Wallet weight isn’t a figment of your imagination. Coins and smooshed wads of paper bills can add almost a kilo to what you’re carrying. Not saying that’s why you should invest in a credit card…but it’s an added bonus. In one slender, sleek, rectangular card you can have access to all your money (and then some!).
With great power comes great responsibility.
Having a credit card means it’s easier to get the things you want, from that flat-screen TV you’ve had your eye on to overseas goodies (a card is the simplest way to pay for Skybox). And a card makes splitting a bill for dinner out with friends a cinch, too. But all that monetary freedom comes with a cost: it requires you to take charge of your financial life.
As boring as the words “financial responsibility” may sound, it’s not hard so long as you adhere to a couple of ground rules:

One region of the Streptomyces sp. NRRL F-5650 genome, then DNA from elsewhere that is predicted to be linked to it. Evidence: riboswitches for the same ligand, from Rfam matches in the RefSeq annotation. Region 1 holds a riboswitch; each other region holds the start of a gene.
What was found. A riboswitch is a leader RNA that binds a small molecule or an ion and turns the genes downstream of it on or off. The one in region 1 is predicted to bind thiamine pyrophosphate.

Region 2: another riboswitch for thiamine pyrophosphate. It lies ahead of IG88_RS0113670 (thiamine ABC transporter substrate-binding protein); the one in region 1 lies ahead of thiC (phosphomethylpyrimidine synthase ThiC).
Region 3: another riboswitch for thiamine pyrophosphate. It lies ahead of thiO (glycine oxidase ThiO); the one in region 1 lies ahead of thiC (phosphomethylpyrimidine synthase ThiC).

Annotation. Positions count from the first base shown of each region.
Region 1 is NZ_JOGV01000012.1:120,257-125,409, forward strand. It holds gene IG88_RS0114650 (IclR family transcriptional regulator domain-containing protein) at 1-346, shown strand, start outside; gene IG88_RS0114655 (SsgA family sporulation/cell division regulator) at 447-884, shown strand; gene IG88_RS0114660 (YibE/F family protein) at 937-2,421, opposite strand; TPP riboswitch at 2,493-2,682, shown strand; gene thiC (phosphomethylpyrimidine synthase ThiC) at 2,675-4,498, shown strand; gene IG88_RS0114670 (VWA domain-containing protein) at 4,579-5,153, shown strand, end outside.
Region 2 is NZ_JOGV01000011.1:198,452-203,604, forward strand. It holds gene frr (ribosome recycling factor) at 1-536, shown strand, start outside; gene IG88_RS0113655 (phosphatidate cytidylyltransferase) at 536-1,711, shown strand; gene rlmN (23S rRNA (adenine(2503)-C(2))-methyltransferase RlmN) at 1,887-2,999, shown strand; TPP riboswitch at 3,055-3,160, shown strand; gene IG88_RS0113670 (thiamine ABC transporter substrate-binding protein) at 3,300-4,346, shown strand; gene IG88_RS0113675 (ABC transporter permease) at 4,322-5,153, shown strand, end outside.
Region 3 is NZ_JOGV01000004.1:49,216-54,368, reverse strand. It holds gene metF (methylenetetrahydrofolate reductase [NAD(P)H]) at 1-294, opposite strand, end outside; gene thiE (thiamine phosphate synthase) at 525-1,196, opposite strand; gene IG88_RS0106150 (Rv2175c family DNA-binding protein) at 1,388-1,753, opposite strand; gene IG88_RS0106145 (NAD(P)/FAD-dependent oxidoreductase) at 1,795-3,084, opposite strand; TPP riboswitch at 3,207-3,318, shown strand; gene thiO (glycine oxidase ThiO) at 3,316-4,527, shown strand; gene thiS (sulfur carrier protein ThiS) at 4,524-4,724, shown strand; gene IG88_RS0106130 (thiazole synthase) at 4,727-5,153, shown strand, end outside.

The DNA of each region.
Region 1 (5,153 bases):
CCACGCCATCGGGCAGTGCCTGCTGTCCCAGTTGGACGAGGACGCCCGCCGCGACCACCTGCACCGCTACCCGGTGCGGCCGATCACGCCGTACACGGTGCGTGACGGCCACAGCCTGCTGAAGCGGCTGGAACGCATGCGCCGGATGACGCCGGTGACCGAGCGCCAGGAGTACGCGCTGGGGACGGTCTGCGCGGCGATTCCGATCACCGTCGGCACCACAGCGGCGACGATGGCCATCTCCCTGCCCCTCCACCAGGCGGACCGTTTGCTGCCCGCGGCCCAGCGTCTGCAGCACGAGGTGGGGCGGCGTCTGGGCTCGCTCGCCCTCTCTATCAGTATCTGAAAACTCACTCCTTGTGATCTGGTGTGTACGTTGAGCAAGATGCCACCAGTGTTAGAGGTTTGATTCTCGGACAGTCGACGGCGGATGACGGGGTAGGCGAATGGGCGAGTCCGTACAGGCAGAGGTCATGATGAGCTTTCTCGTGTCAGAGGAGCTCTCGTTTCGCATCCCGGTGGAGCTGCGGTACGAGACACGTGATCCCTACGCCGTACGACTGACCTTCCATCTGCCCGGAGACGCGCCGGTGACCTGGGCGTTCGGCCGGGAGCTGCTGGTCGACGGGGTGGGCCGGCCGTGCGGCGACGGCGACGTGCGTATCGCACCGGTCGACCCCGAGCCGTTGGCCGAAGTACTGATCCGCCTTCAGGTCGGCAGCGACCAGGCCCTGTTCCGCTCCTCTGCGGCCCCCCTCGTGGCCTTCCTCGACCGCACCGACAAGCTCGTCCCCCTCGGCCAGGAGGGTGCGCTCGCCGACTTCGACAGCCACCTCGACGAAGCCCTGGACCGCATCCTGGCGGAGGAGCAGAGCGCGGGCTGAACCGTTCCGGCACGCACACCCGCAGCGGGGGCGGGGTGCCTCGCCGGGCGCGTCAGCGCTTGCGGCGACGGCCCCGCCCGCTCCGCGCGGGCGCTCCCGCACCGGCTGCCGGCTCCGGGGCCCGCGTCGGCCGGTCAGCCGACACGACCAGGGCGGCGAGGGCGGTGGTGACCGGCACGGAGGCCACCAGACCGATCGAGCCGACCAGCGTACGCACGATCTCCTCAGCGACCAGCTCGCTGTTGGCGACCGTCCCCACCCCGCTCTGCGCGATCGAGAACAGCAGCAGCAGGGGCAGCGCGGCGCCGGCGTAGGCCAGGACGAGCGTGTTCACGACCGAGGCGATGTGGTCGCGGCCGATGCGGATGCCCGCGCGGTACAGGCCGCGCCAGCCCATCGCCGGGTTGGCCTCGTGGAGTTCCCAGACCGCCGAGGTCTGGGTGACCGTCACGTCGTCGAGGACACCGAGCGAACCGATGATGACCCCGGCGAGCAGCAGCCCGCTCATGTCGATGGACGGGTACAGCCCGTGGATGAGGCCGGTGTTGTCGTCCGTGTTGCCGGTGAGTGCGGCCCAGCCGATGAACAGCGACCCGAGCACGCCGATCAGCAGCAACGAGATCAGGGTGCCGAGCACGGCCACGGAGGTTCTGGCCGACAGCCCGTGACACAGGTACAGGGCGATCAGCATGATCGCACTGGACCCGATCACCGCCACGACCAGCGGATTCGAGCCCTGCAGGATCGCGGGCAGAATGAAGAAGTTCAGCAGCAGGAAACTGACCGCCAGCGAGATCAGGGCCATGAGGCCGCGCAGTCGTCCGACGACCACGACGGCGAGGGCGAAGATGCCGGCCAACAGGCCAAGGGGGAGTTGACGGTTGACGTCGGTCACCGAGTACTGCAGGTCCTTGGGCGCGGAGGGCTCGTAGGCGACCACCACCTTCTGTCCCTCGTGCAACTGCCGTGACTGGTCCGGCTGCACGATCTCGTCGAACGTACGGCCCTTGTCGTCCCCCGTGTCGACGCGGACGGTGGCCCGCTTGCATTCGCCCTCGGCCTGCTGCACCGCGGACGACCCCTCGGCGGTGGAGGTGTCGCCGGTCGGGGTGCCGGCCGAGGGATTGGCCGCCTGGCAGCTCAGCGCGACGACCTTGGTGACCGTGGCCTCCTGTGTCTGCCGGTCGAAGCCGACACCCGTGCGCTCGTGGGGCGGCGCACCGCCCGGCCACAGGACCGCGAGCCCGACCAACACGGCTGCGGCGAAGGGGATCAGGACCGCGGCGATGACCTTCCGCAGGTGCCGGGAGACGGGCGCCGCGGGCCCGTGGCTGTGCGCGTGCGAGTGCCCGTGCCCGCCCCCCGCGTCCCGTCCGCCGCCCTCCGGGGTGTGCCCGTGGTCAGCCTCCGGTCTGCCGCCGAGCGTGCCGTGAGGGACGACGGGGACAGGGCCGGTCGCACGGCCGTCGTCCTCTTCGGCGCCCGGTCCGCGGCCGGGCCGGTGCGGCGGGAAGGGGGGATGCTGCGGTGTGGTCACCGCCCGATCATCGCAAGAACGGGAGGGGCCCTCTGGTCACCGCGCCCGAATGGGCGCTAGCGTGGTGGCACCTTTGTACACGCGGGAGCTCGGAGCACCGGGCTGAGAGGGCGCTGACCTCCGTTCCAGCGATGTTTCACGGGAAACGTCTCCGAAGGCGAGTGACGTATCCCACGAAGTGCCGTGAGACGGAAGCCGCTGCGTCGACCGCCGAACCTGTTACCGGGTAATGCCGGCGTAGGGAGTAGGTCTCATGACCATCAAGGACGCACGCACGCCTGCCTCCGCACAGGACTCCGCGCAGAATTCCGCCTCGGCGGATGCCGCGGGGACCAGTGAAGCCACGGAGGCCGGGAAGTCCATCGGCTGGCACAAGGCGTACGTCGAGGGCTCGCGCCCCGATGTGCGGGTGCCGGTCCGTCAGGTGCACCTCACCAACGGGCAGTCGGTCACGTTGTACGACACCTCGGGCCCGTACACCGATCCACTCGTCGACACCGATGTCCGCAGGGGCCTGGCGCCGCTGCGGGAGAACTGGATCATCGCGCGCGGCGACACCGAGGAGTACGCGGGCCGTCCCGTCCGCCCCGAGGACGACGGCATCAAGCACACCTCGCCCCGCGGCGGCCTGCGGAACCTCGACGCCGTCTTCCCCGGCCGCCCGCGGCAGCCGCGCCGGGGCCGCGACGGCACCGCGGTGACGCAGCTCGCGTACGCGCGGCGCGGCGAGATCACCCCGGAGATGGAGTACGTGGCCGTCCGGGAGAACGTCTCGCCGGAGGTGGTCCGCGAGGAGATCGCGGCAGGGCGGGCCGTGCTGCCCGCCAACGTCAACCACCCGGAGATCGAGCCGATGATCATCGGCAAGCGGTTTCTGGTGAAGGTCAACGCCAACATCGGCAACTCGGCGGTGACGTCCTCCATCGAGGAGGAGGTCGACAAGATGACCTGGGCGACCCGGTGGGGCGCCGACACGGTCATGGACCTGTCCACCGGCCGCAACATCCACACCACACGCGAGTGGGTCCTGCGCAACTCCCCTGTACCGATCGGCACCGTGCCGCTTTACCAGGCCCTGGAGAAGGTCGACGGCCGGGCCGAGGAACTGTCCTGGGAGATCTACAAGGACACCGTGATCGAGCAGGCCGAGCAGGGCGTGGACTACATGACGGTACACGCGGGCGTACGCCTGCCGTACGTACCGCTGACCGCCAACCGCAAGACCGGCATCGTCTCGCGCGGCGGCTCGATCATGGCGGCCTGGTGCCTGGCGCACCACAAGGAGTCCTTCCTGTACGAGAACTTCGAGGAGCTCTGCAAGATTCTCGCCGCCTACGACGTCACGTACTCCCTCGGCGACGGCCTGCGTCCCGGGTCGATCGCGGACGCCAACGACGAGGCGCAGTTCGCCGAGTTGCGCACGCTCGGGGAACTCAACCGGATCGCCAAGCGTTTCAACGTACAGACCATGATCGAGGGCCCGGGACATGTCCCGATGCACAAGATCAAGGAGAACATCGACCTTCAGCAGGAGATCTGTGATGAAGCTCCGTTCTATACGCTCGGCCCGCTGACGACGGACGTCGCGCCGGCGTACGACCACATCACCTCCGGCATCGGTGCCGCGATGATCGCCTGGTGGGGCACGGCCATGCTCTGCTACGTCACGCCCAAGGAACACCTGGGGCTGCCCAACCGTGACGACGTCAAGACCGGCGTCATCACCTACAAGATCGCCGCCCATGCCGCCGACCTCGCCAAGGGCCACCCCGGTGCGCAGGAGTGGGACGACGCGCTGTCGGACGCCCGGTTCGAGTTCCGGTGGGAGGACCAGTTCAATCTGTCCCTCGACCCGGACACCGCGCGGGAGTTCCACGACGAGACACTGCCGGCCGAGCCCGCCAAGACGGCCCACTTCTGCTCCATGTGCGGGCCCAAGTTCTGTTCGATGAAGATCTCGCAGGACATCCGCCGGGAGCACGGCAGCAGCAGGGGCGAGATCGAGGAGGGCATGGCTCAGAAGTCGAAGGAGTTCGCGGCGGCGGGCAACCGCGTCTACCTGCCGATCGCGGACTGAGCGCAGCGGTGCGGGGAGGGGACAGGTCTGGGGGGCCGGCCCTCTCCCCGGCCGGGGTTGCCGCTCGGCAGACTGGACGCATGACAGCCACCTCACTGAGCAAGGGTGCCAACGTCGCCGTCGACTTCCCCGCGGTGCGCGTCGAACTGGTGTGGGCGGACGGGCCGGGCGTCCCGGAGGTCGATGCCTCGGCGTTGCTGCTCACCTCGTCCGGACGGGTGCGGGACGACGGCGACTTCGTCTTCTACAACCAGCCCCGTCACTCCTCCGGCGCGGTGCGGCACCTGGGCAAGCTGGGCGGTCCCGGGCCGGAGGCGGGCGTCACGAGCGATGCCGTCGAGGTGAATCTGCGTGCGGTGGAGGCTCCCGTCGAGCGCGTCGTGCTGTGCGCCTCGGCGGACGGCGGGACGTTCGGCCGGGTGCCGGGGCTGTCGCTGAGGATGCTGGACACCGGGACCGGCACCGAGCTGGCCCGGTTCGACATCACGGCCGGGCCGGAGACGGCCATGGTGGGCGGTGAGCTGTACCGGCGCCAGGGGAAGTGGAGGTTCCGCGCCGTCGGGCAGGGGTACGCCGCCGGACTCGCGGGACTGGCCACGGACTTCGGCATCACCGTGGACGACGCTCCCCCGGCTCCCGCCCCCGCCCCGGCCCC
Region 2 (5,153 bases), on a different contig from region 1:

1. Don’t spend more than you have.
2. Always make payments on time.
Every month, you’ll get a bill. If you don’t pay the minimum balance, you’ll be charged interest ‑ basically a pricey fine.
Being an adult doesn’t mean you stop being graded.
An expensive interest penalty isn’t the only reason to make a timely payment. Unpaid credit card bills damage your credit score. A credit score is like being graded as an adult. Just as a 60% in school reflects your effort and ability, so does a low credit score.
Low credit scores affect your ability to rent a home, buy a car, or in some cases, even get a job. And worse still, the affect your credit limit, meaning you can’t spend as much (goodbye, flat screen).
One more thing: you have to apply for a card.
Like any privilege, there’s an application process to get a credit card. For your first card, you’ll probably need to have a parent be a co-applicant with you (unless you already have a full-time job).
Double-check what information you’ll need to apply, but usually you and your parent will need to provide two forms of photo identification, a utility bill in your name, a recent job letter, and a recent pay slip.